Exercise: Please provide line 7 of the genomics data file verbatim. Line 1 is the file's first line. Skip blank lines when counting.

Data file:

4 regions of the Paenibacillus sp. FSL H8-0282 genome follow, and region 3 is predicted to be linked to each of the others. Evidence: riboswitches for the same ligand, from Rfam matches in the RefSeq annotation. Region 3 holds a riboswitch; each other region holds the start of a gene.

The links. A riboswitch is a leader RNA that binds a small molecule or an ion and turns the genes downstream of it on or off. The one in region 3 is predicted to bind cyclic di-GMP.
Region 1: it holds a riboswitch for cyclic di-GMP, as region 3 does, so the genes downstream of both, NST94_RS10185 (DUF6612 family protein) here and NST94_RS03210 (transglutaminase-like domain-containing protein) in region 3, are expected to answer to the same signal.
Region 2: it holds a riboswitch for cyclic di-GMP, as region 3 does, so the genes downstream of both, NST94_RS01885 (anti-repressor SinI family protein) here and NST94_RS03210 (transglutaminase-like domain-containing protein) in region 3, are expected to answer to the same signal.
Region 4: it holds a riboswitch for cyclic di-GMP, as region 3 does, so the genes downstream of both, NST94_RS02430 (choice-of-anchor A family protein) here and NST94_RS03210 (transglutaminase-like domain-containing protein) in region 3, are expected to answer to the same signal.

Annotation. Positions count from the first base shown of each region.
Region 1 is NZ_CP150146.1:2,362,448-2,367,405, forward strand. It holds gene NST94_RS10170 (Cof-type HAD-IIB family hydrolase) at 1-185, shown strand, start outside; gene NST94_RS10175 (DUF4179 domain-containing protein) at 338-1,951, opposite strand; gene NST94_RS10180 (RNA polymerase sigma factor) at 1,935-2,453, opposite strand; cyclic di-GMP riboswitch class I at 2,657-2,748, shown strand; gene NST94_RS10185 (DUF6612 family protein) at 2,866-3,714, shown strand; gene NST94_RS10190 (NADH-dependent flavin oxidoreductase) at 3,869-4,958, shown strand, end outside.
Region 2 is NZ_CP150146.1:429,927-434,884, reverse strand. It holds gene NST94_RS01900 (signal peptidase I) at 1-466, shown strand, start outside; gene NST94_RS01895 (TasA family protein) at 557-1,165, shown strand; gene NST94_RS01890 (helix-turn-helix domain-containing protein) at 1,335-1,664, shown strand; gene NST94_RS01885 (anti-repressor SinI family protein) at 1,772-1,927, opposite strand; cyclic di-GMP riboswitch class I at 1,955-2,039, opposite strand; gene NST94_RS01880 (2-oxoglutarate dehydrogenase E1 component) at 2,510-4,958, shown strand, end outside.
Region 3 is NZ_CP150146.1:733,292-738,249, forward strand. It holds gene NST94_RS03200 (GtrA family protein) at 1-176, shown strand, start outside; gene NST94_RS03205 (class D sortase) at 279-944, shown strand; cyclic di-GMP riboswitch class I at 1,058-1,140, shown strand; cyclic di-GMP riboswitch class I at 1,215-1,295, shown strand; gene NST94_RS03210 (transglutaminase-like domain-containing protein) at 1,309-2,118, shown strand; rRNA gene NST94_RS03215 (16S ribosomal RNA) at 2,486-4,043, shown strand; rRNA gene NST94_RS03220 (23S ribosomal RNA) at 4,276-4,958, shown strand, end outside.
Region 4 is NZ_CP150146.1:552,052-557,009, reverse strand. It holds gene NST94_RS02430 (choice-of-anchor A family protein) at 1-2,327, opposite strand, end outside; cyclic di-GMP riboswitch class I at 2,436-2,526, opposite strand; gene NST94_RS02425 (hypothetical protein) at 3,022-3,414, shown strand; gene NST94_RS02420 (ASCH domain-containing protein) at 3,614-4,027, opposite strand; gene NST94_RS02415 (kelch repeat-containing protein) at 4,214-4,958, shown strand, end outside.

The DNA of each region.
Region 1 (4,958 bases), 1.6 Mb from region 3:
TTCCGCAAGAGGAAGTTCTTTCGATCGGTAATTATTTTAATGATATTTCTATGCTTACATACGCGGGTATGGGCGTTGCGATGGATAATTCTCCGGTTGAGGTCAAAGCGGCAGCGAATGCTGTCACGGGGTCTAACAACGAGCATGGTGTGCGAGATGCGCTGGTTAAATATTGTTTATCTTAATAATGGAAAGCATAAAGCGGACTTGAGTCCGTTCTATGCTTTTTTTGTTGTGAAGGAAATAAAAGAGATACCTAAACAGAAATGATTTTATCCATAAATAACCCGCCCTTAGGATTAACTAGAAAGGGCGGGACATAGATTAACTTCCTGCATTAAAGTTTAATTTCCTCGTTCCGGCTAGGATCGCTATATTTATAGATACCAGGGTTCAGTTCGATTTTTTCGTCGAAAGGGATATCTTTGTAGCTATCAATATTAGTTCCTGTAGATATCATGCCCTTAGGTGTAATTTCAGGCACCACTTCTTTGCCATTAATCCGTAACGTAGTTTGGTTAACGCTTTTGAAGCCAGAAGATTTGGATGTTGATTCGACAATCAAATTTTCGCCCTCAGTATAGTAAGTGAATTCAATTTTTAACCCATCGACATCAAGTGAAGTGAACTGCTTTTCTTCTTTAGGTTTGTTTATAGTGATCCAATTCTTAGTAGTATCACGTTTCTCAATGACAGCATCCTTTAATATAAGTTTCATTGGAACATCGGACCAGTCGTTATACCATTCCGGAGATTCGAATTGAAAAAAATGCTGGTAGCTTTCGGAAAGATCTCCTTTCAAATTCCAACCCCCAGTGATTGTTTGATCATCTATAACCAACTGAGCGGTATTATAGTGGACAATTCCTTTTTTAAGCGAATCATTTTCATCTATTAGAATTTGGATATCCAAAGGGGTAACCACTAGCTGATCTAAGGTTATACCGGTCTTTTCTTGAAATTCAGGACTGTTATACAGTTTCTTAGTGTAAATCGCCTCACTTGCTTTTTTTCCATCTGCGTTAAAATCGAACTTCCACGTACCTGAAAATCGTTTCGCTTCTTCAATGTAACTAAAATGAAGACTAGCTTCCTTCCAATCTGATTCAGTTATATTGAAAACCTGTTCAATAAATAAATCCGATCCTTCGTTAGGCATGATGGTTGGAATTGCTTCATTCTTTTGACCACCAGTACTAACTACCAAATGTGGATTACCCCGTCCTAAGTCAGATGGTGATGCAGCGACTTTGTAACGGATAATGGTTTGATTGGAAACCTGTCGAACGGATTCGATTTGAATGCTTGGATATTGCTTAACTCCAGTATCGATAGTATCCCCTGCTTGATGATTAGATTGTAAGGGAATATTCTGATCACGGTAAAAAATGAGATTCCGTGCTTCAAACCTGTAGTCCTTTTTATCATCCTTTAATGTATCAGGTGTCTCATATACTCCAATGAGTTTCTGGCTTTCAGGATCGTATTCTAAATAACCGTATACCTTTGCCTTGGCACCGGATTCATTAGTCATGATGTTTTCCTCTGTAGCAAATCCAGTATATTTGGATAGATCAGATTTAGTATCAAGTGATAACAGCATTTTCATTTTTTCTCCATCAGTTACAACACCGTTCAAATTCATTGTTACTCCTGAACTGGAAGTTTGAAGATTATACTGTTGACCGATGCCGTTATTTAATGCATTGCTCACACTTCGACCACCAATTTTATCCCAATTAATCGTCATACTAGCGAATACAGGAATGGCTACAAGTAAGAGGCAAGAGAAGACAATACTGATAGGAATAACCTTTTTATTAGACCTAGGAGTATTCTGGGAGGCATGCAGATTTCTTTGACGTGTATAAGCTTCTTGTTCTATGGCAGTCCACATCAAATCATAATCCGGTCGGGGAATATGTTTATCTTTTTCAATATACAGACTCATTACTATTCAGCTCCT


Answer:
Region 1 is NZ_CP150146.1:2,362,448-2,367,405, forward strand. It holds gene NST94_RS10170 (Cof-type HAD-IIB family hydrolase) at 1-185, shown strand, start outside; gene NST94_RS10175 (DUF4179 domain-containing protein) at 338-1,951, opposite strand; gene NST94_RS10180 (RNA polymerase sigma factor) at 1,935-2,453, opposite strand; cyclic di-GMP riboswitch class I at 2,657-2,748, shown strand; gene NST94_RS10185 (DUF6612 family protein) at 2,866-3,714, shown strand; gene NST94_RS10190 (NADH-dependent flavin oxidoreductase) at 3,869-4,958, shown strand, end outside.